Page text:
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Four weeks into the quarter, it is midterm season — but in a drastically different setting. In lockdown due to the COVID-19 pandemic, I’m preparing to take my first online midterm exam. This time around though, there is an added aspect to my usual exam stress.
Classes across campus, including my own, have turned to exam monitoring software such as Proctorio to minimize cheating during exams. Proctorio uses facial detection software to verify and monitor students through their webcam for “suspicious” activity, including eye movements and background activity or noise.
It combines this with keystroke monitoring and artificial intelligence that learns to recognize cheating behavior. The software then generates an automated report for educators with a “suspicion level” for each student, and video recordings are stored on Proctorio’s servers where it may be accessed by relevant UW staff.
Requiring students to install and use Proctorio exacerbates inaccessibility, invades students’ privacy, and ultimately furthers ableist discrimination.
Proctorio is an extension on the Google Chrome web browser; however, not all students necessarily have access to devices that can access Google Chrome. One student in my course posted that their laptop crashes whenever they use Google Chrome. Another student, based out of China, was recommended that they use a VPN to download the software. This is particularly concerning, because a UW student in China was targeted and placed in a reeducation camp when she used a VPN for her homework in 2017.
Past inaccessibility, Proctorio is also a gross invasion of privacy. As a hijabi, Muslim woman of color I am extremely uncomfortable with software that films, records, and then uses artificial intelligence to analyze my face and body. Further, both UW and Proctorio have provided little to no information about where my data is actually going to be stored, and what might be at risk in the event of a data breach.
Most importantly, software like Proctorio increases systematic discrimination in education. Facial recognition technology is calibrated for white skin as the norm. Specifically with Proctorio, students at Texas Tech who have black or brown skin have been asked to shine more light on themselves to verify their identities. More broadly, facial recognition technologies have shown a consistent inability to identify people with darker skin, or even tell the difference between Chinese people.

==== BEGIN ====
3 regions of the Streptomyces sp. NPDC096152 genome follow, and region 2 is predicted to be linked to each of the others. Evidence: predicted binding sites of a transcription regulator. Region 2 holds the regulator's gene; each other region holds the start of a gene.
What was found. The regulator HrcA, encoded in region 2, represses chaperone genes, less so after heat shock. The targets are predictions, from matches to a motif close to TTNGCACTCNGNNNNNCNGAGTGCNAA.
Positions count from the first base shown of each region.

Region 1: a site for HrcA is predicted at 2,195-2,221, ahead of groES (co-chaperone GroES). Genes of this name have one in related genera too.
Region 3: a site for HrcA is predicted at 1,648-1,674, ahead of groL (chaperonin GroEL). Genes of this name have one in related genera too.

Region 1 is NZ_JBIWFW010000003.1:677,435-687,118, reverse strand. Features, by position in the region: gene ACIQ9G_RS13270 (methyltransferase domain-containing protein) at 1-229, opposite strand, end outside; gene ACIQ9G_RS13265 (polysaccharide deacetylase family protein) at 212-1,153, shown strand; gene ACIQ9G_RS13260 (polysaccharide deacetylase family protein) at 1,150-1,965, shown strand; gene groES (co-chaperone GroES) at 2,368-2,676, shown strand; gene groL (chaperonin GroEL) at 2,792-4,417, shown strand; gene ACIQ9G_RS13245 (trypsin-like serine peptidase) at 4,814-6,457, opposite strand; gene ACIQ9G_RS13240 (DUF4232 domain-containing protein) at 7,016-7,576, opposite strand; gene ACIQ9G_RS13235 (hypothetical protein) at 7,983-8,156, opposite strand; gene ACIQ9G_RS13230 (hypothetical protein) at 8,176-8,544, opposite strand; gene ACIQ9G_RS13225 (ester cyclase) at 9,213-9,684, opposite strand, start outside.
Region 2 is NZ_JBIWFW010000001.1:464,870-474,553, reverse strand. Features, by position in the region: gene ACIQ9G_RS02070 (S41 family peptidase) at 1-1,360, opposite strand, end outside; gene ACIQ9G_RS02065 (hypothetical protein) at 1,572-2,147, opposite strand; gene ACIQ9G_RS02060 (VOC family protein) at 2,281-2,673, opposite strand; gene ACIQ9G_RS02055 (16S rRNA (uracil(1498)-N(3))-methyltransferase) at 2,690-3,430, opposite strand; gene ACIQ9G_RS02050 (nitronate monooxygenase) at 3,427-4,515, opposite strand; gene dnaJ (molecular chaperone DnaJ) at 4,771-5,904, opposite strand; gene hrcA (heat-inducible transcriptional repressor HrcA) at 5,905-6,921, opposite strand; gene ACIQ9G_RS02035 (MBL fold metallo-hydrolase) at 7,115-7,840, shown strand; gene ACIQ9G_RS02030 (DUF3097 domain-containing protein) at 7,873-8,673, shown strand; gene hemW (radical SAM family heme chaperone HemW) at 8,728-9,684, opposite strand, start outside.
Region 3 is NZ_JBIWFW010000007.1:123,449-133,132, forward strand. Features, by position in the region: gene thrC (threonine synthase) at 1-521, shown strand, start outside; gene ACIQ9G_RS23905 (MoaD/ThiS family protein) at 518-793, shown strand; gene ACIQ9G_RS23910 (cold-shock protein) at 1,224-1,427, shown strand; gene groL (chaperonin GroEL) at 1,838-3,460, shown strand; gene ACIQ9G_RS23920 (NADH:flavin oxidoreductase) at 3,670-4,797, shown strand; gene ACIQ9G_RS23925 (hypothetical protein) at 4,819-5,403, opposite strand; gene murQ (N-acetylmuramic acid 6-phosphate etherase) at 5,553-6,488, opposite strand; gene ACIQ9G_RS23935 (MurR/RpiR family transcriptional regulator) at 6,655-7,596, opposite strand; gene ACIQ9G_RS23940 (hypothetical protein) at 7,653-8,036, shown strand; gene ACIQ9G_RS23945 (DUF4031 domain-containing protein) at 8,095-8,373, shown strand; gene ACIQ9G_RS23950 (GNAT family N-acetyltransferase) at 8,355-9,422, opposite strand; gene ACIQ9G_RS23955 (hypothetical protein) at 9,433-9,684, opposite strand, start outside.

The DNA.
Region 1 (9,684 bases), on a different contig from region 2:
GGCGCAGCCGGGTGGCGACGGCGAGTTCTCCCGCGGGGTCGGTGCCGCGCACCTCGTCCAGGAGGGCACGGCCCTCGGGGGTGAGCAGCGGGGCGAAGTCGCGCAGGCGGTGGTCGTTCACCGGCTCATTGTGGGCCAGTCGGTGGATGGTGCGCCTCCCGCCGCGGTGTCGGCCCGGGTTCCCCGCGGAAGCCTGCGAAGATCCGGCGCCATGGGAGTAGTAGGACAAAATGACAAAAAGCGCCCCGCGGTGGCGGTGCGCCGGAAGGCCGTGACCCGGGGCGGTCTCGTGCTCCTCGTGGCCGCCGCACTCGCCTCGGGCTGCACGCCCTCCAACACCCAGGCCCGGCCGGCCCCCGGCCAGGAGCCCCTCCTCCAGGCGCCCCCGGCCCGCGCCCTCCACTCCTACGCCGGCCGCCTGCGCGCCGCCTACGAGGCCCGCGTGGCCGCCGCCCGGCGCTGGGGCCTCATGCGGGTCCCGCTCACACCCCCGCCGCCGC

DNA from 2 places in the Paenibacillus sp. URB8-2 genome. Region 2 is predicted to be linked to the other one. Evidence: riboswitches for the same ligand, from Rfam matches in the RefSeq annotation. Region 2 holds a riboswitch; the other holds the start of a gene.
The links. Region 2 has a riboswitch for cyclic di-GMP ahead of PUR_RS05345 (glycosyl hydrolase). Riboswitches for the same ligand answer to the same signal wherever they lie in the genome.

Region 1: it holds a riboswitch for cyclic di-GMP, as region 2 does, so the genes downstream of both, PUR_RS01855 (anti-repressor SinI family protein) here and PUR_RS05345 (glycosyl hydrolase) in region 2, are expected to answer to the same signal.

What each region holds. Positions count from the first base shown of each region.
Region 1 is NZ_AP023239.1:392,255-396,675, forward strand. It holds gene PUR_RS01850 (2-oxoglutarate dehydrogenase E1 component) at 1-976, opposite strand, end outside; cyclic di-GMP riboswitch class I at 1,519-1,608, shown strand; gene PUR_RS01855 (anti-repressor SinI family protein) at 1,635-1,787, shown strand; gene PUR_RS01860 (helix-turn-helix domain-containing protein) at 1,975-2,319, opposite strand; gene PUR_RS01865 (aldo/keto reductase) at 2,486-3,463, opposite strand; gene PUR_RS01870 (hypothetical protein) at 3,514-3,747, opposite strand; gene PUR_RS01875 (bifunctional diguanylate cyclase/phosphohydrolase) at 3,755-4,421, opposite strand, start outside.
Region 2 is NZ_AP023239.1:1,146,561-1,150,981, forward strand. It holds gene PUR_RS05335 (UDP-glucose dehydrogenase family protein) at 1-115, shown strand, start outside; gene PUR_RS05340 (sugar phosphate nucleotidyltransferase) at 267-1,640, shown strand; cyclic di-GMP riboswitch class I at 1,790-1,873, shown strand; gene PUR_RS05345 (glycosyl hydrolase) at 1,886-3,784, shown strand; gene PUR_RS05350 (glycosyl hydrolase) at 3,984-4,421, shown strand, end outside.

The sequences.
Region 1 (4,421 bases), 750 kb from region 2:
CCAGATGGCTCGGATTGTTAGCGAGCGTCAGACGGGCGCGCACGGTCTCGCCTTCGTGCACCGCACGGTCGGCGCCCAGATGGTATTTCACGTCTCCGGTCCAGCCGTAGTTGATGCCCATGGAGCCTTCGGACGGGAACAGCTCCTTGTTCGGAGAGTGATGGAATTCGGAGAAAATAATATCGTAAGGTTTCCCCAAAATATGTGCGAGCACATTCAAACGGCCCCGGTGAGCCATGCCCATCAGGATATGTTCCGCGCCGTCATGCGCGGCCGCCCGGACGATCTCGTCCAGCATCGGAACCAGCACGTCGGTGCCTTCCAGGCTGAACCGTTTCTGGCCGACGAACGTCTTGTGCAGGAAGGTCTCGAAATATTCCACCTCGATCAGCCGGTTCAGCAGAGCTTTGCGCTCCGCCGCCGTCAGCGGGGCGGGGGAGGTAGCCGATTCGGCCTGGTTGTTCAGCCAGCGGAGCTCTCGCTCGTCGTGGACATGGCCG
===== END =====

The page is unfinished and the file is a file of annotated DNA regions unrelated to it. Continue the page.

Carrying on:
This type of software also increases ableist discrimination. Proctorio analyzes student movement in comparison to everyone else’s. If you’re the only student to look at a clock, and no other student does, you are automatically flagged as “suspicious.” For students with ADHD or other neuromuscular conditions the inability to sit still would be flagged.
Additionally, I can personally attest that the added layer of scrutiny causes me undue stress. I see myself focusing more of my attention on keeping still to not appear to be cheating, rather on the test itself. I can’t even begin to imagine the effect this scrutiny would have on students who struggle with anxiety.
I wasn’t notified that my class would be using Proctorio until just a few days ago. If I had known previously, I might have even dropped the course. Tools like Proctorio ultimately amplify accessibility issues, privacy concerns, as well as racial and ableist discrimination. All of this erodes my trust as a student in UW.
Technology isn’t inherently neutral or objective. It doesn’t cause cheating, and it won’t ultimately stop it. Since many exams including my own are open book, I strongly caution against the added layer of exam monitoring that Proctorio adds. In this already difficult, stressful time, the UW should not use anxiety provoking, ableist exam monitoring software.
I urge instructors at UW to instead prioritize compassion over suspicion, and to trust their students to demonstrate their learning with academic integrity.
UW undergraduate, Biochemistry & Comparative History of Ideas 2021